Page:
Sturnella neglecta


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Synonyms for Sturnella neglecta

a meadowlark of western North America

References in periodicals archive ?
To better understand the effects of grazing on native plants and grassland bird habitat, a team of scientists led by James Bartolome, professor in the Department of Environmental Science, Policy, and Management at UC Berkeley, studied three bird species in central California -- Western meadowlark (Sturnella neglecta), Horned lark (Eremophila alpestris), and Grasshopper sparrow (Ammodramus savannarum).
6 Western meadowlark Sturnella neglecta 56 White-crowned sparrow Zonotrichia leucophrys 51 Table 2.
In 1989 nest densities among CRP cover types were different for grasshopper sparrows (Ammodramus savannarum), (F = 3.41, df = 9, P = 0.079), and western meadowlarks (Sturnella neglecta) (F = 3.95, df = 9, P = 0.058) (Table 1).
Three species [dickcissel (F1,260 = 5.13, P = 0.024), grasshopper sparrow (F1.260 = 8.55, P = 0.004) and western meadowlark (Sturnella neglecta) (F1,260 = 5.29, P = 0.022)], showed significant treatment X year interactions.
Unpublished data collected by Institute for Wildlife Studies suggest a high percentage of mammalian prey in their diet including roof rat (Rattus rattus), North American deermouse (Peromyscus maniculatus), and house mouse (Mus musculus), as well as a small portion of lizards (Uta) and birds, primarily western meadowlark (Sturnella neglecta) and European starling (Sturnus vulgaris).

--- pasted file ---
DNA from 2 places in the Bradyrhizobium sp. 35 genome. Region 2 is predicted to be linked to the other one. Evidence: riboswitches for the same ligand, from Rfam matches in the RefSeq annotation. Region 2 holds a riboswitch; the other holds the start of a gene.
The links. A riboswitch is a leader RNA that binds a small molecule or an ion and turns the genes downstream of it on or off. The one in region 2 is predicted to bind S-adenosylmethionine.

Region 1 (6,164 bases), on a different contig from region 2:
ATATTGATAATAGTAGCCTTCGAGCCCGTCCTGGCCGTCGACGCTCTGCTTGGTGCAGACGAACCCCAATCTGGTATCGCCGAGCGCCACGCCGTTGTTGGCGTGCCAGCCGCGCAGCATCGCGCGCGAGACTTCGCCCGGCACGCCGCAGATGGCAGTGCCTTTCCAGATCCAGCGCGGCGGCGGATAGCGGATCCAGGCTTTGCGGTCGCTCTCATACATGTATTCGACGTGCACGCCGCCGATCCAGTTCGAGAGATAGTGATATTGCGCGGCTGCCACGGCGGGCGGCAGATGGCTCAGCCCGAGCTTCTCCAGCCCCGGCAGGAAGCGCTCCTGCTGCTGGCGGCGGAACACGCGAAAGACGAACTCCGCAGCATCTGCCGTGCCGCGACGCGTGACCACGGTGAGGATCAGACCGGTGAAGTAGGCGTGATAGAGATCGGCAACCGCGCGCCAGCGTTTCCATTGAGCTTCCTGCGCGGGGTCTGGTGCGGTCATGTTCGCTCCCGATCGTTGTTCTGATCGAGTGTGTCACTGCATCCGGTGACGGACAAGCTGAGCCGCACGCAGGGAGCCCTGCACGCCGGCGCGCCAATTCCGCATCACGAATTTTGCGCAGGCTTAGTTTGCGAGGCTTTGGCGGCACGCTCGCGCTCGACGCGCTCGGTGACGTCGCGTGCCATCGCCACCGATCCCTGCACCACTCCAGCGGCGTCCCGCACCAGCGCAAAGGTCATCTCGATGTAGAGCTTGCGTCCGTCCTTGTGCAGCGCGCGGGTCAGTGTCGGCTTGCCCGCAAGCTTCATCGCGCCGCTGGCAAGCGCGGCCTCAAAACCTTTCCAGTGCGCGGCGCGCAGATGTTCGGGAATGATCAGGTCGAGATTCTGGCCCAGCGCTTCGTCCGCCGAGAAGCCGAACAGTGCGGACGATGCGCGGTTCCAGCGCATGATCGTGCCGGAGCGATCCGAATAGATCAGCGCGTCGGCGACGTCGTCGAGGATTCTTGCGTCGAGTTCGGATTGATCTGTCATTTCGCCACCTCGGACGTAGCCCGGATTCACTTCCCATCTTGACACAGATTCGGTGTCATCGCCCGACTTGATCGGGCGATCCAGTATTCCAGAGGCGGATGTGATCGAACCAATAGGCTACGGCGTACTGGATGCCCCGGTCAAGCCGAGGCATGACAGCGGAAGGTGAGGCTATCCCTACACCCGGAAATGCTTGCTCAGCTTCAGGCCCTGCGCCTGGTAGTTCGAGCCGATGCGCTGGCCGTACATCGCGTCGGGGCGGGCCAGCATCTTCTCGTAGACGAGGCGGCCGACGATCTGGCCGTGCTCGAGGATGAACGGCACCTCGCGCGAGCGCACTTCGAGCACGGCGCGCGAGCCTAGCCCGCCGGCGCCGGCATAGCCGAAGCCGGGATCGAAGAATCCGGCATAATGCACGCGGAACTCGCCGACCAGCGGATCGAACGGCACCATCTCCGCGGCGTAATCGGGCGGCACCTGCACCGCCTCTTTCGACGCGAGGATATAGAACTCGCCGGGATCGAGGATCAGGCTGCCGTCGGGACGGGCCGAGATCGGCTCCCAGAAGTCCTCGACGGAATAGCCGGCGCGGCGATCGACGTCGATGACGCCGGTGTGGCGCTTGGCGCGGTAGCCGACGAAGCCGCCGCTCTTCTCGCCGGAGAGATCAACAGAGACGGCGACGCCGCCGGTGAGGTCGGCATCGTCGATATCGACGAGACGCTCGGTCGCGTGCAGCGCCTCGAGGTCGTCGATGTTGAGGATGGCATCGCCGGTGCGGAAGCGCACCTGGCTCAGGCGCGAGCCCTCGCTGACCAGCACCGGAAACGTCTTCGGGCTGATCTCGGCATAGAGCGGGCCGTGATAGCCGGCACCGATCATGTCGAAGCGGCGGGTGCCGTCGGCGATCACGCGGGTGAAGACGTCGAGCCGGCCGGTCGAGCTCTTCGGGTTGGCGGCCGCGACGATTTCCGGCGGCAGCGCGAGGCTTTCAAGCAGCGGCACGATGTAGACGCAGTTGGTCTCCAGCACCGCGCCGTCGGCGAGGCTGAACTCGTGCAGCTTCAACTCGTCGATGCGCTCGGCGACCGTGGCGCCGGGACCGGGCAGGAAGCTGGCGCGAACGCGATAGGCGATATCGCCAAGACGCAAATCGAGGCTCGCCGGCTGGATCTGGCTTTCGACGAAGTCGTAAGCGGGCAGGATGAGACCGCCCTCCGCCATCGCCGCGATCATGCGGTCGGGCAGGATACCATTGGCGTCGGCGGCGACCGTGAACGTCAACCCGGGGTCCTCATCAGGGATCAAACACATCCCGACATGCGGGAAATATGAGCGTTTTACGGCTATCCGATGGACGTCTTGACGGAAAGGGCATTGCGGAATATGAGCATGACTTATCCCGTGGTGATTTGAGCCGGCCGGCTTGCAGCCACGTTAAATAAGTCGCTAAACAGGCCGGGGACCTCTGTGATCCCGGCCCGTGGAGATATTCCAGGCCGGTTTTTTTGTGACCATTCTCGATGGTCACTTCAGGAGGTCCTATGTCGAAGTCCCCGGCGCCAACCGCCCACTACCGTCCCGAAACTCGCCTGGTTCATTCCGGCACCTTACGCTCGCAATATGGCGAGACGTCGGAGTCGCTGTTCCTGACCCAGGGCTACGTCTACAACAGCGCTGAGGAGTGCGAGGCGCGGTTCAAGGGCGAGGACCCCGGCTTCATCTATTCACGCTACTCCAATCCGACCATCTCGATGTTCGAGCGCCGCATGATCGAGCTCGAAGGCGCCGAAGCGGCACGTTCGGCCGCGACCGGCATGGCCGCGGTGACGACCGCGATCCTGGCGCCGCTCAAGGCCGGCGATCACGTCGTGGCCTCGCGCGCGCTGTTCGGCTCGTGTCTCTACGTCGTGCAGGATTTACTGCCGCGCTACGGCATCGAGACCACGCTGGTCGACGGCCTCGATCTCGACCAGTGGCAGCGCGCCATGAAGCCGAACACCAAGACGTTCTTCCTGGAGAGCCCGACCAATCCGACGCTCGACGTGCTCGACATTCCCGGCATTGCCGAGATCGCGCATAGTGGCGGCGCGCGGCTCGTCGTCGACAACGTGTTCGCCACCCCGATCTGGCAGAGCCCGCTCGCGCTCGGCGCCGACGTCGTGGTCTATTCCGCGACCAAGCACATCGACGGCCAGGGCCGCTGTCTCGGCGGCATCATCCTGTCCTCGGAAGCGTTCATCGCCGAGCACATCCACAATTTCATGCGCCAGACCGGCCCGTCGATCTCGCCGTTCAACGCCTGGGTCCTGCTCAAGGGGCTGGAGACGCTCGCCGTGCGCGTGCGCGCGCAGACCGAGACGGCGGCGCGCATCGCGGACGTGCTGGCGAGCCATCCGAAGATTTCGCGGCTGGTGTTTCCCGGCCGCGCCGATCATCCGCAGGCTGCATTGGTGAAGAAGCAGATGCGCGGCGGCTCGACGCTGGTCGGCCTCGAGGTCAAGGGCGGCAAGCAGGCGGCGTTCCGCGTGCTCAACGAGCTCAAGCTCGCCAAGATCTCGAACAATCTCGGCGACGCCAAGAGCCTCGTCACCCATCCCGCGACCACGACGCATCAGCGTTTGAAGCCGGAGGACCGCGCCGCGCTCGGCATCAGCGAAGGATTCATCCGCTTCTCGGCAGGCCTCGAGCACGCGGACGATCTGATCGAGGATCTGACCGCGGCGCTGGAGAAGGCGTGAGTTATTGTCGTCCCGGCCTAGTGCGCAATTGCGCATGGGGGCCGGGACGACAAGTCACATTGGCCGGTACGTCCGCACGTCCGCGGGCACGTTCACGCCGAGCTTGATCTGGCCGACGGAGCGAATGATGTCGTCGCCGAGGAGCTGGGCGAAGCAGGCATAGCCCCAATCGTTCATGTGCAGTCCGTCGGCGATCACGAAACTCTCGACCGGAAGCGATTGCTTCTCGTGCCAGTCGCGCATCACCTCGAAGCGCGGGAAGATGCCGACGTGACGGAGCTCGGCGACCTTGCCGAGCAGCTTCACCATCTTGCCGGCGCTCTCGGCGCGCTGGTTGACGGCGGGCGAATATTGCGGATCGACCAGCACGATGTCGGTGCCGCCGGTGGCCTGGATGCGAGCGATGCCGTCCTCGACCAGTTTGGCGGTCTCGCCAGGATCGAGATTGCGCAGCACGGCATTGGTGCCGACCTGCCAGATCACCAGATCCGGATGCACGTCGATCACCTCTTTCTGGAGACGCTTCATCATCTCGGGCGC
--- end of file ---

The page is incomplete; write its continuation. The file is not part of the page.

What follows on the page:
In contrast, spatial measures of habitat richness and texture in the landscape were significant only at large spatial scales, Abundance of Horned Larks, Western Meadowlarks (Sturnella neglecta), and Brewer's Sparrows, but not Sage Thrashers (Oreoscoptes montanus) or Sage Sparrows, was positively correlated with changes toward stable habitats.
Key words: birds, passerine; Brewer's Sparrow (Spizella breweri); Geographic Information Systems; habitat association model; Horned Lark (Eremophila alpestris); Idaho, USA; landscape change; remote sensing; Sage Sparrow (Amphispiza belli); Sage Thrasher (Oreoscoptes montanus); shrubsteppe; Western Meadowlark (Sturnella neglecta); wildfire.
Less common grassland species, from most to least common, were sedge wren (Cistothorus platensis), upland sandpiper (Bartramia longicauda), dickcissel (Spiza americana), horned lark (Eremophila alpestris), vesper sparrow (Pooecetes gramineus) and western meadowlark (Sturnella neglecta).
Birds included western meadowlark (Sturnella neglecta) and horned lark (Eremophilia alpestris).
A western meadowlark (Sturnella neglecta) was found alive but in very poor condition and was euthanized; necropsy did not reveal the original cause of distress.
Birds that typically breed in grasslands (e.g., lark bunting, Calamospiza melanocorys, western meadowlark, Sturnella neglecta) were only considered to have nested at a site if we found a nest between rows of trees within a shelterbelt.
Western meadowlark (Sturnella neglecta) abundance was negatively correlated with vertical vegetation cover but positively correlated with vertical patchiness (Table 3).